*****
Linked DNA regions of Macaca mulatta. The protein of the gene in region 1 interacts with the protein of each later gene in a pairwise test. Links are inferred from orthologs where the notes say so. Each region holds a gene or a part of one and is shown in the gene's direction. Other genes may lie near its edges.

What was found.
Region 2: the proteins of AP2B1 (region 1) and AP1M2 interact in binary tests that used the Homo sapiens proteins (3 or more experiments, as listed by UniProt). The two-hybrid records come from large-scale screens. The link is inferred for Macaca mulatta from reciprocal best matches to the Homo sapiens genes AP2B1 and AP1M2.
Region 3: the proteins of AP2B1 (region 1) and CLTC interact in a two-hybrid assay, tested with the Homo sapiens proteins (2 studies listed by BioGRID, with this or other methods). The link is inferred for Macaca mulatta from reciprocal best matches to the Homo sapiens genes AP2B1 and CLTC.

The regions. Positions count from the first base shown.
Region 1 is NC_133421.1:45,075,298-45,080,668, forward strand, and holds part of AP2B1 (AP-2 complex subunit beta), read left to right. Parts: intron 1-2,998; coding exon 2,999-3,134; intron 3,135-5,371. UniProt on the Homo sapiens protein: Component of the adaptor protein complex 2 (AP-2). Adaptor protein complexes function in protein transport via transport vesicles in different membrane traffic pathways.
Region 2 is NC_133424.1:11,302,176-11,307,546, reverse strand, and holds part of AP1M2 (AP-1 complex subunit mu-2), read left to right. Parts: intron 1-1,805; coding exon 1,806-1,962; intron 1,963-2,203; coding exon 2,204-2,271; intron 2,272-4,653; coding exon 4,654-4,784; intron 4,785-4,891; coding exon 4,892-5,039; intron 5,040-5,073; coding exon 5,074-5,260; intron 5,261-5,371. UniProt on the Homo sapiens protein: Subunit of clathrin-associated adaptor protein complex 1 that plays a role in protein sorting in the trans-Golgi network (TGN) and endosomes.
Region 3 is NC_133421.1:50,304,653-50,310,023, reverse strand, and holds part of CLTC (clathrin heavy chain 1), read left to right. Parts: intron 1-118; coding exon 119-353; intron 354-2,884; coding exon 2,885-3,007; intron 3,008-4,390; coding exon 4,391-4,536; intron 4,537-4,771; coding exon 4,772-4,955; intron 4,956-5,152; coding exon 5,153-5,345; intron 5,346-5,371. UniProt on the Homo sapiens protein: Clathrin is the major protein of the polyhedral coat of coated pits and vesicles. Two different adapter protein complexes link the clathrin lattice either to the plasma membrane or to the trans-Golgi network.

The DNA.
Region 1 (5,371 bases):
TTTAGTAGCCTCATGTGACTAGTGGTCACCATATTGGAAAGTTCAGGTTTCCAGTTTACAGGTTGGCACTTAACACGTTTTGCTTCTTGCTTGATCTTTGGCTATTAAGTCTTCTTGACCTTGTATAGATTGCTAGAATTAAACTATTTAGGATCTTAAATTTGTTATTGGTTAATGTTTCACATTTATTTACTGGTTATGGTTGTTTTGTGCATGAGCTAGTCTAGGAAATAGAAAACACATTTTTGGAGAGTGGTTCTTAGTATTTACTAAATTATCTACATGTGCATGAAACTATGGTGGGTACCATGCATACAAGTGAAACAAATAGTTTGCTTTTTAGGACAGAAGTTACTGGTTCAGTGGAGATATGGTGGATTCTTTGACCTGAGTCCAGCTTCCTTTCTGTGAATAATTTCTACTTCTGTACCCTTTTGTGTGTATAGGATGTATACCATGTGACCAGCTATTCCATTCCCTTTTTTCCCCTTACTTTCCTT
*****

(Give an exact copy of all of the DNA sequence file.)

Linked DNA regions of Macaca mulatta. The protein of the gene in region 1 interacts with the protein of each later gene in a pairwise test. Links are inferred from orthologs where the notes say so. Each region holds a gene or a part of one and is shown in the gene's direction. Other genes may lie near its edges.

What was found.
Region 2: the proteins of AP2B1 (region 1) and AP1M2 interact in binary tests that used the Homo sapiens proteins (3 or more experiments, as listed by UniProt). The two-hybrid records come from large-scale screens. The link is inferred for Macaca mulatta from reciprocal best matches to the Homo sapiens genes AP2B1 and AP1M2.
Region 3: the proteins of AP2B1 (region 1) and CLTC interact in a two-hybrid assay, tested with the Homo sapiens proteins (2 studies listed by BioGRID, with this or other methods). The link is inferred for Macaca mulatta from reciprocal best matches to the Homo sapiens genes AP2B1 and CLTC.

The regions. Positions count from the first base shown.
Region 1 is NC_133421.1:45,075,298-45,080,668, forward strand, and holds part of AP2B1 (AP-2 complex subunit beta), read left to right. Parts: intron 1-2,998; coding exon 2,999-3,134; intron 3,135-5,371. UniProt on the Homo sapiens protein: Component of the adaptor protein complex 2 (AP-2). Adaptor protein complexes function in protein transport via transport vesicles in different membrane traffic pathways.
Region 2 is NC_133424.1:11,302,176-11,307,546, reverse strand, and holds part of AP1M2 (AP-1 complex subunit mu-2), read left to right. Parts: intron 1-1,805; coding exon 1,806-1,962; intron 1,963-2,203; coding exon 2,204-2,271; intron 2,272-4,653; coding exon 4,654-4,784; intron 4,785-4,891; coding exon 4,892-5,039; intron 5,040-5,073; coding exon 5,074-5,260; intron 5,261-5,371. UniProt on the Homo sapiens protein: Subunit of clathrin-associated adaptor protein complex 1 that plays a role in protein sorting in the trans-Golgi network (TGN) and endosomes.
Region 3 is NC_133421.1:50,304,653-50,310,023, reverse strand, and holds part of CLTC (clathrin heavy chain 1), read left to right. Parts: intron 1-118; coding exon 119-353; intron 354-2,884; coding exon 2,885-3,007; intron 3,008-4,390; coding exon 4,391-4,536; intron 4,537-4,771; coding exon 4,772-4,955; intron 4,956-5,152; coding exon 5,153-5,345; intron 5,346-5,371. UniProt on the Homo sapiens protein: Clathrin is the major protein of the polyhedral coat of coated pits and vesicles. Two different adapter protein complexes link the clathrin lattice either to the plasma membrane or to the trans-Golgi network.

The DNA.
Region 1 (5,371 bases):
TTTAGTAGCCTCATGTGACTAGTGGTCACCATATTGGAAAGTTCAGGTTTCCAGTTTACAGGTTGGCACTTAACACGTTTTGCTTCTTGCTTGATCTTTGGCTATTAAGTCTTCTTGACCTTGTATAGATTGCTAGAATTAAACTATTTAGGATCTTAAATTTGTTATTGGTTAATGTTTCACATTTATTTACTGGTTATGGTTGTTTTGTGCATGAGCTAGTCTAGGAAATAGAAAACACATTTTTGGAGAGTGGTTCTTAGTATTTACTAAATTATCTACATGTGCATGAAACTATGGTGGGTACCATGCATACAAGTGAAACAAATAGTTTGCTTTTTAGGACAGAAGTTACTGGTTCAGTGGAGATATGGTGGATTCTTTGACCTGAGTCCAGCTTCCTTTCTGTGAATAATTTCTACTTCTGTACCCTTTTGTGTGTATAGGATGTATACCATGTGACCAGCTATTCCATTCCCTTTTTTCCCCTTACTTTCCTT